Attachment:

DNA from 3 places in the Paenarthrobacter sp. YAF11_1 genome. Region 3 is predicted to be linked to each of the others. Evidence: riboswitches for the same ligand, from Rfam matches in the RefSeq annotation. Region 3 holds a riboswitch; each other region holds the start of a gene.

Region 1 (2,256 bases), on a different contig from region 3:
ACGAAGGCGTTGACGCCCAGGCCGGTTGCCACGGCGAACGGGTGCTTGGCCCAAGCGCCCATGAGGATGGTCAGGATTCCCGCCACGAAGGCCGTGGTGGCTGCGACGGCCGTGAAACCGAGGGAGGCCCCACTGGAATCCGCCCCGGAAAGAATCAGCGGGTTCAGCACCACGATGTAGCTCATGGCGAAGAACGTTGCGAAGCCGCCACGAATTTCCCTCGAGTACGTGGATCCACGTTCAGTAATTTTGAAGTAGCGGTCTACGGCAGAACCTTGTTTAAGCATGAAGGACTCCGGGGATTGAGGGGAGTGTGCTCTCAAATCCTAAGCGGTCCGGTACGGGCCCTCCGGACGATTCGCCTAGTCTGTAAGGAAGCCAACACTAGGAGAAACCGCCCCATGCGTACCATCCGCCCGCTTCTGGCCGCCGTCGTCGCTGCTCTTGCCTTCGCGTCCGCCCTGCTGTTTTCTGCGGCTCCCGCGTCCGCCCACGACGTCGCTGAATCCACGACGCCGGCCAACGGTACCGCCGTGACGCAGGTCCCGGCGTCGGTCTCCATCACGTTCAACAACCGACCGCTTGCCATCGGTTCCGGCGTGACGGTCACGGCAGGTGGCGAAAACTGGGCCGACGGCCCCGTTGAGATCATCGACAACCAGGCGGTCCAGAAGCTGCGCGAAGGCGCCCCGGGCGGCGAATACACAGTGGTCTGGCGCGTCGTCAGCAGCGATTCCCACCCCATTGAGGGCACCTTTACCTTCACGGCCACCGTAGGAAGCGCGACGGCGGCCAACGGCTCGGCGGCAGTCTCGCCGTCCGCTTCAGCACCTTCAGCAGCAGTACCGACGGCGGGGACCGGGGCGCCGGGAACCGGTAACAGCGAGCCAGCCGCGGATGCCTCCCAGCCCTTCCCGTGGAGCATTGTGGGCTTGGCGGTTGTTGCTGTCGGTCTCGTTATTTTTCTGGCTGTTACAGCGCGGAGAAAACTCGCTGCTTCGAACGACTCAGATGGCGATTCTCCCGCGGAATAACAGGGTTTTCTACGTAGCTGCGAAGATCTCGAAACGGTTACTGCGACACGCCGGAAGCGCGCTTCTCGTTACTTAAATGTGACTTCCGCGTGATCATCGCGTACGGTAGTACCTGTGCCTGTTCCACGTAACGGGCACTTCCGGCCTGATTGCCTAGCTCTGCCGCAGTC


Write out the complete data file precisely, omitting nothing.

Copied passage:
DNA from 3 places in the Paenarthrobacter sp. YAF11_1 genome. Region 3 is predicted to be linked to each of the others. Evidence: riboswitches for the same ligand, from Rfam matches in the RefSeq annotation. Region 3 holds a riboswitch; each other region holds the start of a gene.

Region 1 (2,256 bases), on a different contig from region 3:
ACGAAGGCGTTGACGCCCAGGCCGGTTGCCACGGCGAACGGGTGCTTGGCCCAAGCGCCCATGAGGATGGTCAGGATTCCCGCCACGAAGGCCGTGGTGGCTGCGACGGCCGTGAAACCGAGGGAGGCCCCACTGGAATCCGCCCCGGAAAGAATCAGCGGGTTCAGCACCACGATGTAGCTCATGGCGAAGAACGTTGCGAAGCCGCCACGAATTTCCCTCGAGTACGTGGATCCACGTTCAGTAATTTTGAAGTAGCGGTCTACGGCAGAACCTTGTTTAAGCATGAAGGACTCCGGGGATTGAGGGGAGTGTGCTCTCAAATCCTAAGCGGTCCGGTACGGGCCCTCCGGACGATTCGCCTAGTCTGTAAGGAAGCCAACACTAGGAGAAACCGCCCCATGCGTACCATCCGCCCGCTTCTGGCCGCCGTCGTCGCTGCTCTTGCCTTCGCGTCCGCCCTGCTGTTTTCTGCGGCTCCCGCGTCCGCCCACGACGTCGCTGAATCCACGACGCCGGCCAACGGTACCGCCGTGACGCAGGTCCCGGCGTCGGTCTCCATCACGTTCAACAACCGACCGCTTGCCATCGGTTCCGGCGTGACGGTCACGGCAGGTGGCGAAAACTGGGCCGACGGCCCCGTTGAGATCATCGACAACCAGGCGGTCCAGAAGCTGCGCGAAGGCGCCCCGGGCGGCGAATACACAGTGGTCTGGCGCGTCGTCAGCAGCGATTCCCACCCCATTGAGGGCACCTTTACCTTCACGGCCACCGTAGGAAGCGCGACGGCGGCCAACGGCTCGGCGGCAGTCTCGCCGTCCGCTTCAGCACCTTCAGCAGCAGTACCGACGGCGGGGACCGGGGCGCCGGGAACCGGTAACAGCGAGCCAGCCGCGGATGCCTCCCAGCCCTTCCCGTGGAGCATTGTGGGCTTGGCGGTTGTTGCTGTCGGTCTCGTTATTTTTCTGGCTGTTACAGCGCGGAGAAAACTCGCTGCTTCGAACGACTCAGATGGCGATTCTCCCGCGGAATAACAGGGTTTTCTACGTAGCTGCGAAGATCTCGAAACGGTTACTGCGACACGCCGGAAGCGCGCTTCTCGTTACTTAAATGTGACTTCCGCGTGATCATCGCGTACGGTAGTACCTGTGCCTGTTCCACGTAACGGGCACTTCCGGCCTGATTGCCTAGCTCTGCCGCAGTC